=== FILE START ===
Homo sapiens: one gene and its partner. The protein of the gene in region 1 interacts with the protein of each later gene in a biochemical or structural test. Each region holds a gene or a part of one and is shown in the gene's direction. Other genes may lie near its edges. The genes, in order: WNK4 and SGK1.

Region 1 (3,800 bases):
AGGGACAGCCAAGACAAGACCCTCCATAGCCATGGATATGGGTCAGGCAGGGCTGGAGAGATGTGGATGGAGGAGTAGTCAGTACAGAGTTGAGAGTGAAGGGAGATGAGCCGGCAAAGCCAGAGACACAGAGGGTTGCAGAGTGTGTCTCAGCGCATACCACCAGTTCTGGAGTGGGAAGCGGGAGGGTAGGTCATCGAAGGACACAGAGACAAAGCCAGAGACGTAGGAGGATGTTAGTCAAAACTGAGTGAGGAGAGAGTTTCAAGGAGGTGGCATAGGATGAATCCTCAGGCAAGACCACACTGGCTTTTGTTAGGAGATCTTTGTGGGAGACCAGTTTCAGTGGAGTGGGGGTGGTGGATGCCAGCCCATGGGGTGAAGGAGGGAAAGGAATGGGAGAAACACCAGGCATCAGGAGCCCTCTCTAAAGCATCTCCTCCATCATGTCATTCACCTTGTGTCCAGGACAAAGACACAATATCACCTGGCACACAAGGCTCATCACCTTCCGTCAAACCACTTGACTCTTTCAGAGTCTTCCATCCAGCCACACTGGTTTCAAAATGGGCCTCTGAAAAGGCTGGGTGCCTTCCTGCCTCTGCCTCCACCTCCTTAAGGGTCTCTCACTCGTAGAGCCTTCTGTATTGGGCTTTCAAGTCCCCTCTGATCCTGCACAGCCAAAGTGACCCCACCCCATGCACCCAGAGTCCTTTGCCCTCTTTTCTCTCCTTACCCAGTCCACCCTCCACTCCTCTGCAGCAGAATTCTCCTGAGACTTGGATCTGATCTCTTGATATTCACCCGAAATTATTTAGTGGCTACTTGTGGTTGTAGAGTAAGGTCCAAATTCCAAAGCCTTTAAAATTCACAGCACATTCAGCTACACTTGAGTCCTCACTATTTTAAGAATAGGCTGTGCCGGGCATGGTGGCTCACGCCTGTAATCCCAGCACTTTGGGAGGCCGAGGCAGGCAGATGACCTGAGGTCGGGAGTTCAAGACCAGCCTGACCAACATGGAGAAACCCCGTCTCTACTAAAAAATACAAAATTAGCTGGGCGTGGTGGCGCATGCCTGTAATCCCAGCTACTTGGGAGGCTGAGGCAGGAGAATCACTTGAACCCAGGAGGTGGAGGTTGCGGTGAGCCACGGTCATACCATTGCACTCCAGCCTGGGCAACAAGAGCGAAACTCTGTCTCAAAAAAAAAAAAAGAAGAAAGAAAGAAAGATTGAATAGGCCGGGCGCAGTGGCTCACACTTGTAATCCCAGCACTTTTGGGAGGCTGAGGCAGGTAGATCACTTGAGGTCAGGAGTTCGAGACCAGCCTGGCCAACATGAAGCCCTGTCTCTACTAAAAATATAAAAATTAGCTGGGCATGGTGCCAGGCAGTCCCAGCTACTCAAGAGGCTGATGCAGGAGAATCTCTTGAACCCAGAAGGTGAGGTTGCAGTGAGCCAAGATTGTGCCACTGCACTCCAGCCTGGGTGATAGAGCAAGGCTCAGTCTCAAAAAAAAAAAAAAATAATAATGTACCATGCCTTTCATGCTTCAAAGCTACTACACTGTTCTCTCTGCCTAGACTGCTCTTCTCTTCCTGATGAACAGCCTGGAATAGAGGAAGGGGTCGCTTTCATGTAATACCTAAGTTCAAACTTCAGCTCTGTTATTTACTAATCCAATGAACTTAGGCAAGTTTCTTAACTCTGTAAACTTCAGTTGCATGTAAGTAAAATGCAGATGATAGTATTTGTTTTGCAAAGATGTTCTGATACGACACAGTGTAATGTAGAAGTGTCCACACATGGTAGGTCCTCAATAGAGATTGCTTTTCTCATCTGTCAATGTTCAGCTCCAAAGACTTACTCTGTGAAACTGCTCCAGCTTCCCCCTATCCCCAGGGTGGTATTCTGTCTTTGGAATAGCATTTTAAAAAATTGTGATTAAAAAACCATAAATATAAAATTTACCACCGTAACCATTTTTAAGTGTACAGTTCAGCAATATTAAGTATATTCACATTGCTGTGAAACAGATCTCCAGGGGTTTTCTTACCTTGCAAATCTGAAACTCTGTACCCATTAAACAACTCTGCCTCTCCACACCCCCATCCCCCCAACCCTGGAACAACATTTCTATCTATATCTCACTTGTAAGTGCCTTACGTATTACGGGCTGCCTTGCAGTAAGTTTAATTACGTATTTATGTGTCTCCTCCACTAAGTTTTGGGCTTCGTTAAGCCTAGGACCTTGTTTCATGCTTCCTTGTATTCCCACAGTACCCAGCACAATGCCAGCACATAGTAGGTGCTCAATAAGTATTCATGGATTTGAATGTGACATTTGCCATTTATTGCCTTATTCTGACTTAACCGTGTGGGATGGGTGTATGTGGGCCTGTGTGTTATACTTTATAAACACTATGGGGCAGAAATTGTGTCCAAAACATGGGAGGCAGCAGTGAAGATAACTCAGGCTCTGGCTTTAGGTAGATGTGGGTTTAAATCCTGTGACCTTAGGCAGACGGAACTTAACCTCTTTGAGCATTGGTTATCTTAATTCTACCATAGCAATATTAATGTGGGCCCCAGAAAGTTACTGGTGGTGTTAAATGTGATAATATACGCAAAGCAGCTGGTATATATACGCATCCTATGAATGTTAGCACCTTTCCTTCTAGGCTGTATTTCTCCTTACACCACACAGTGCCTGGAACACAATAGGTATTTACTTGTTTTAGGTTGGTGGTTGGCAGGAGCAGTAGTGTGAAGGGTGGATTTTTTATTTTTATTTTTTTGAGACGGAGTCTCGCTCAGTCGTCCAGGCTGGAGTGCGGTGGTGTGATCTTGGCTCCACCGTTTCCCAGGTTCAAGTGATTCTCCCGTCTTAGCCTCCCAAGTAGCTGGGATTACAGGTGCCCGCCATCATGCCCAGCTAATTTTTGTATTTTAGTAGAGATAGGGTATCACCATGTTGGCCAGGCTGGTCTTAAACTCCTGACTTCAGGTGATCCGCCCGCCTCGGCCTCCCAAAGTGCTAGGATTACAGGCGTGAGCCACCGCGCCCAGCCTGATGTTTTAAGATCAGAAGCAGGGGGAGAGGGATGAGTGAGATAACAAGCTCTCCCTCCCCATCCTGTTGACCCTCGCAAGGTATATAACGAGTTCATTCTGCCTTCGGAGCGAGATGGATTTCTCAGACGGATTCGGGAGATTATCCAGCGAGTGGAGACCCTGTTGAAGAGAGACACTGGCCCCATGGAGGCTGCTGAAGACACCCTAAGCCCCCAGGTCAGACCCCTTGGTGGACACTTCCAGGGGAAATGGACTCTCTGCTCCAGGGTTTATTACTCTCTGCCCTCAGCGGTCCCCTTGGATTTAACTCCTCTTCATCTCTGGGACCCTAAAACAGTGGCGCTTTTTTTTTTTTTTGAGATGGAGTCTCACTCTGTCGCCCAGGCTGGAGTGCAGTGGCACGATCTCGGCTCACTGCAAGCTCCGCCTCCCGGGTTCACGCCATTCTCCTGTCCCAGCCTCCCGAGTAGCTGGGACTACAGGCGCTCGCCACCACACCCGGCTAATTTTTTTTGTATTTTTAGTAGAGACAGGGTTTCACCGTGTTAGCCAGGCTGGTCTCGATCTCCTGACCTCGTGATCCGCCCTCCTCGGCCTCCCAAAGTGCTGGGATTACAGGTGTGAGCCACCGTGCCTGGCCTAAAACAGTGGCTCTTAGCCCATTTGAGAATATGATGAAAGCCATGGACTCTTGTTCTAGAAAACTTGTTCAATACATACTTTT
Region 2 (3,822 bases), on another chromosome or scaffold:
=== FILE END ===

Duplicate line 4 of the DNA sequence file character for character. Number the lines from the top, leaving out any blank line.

Region 2 (3,822 bases), on another chromosome or scaffold: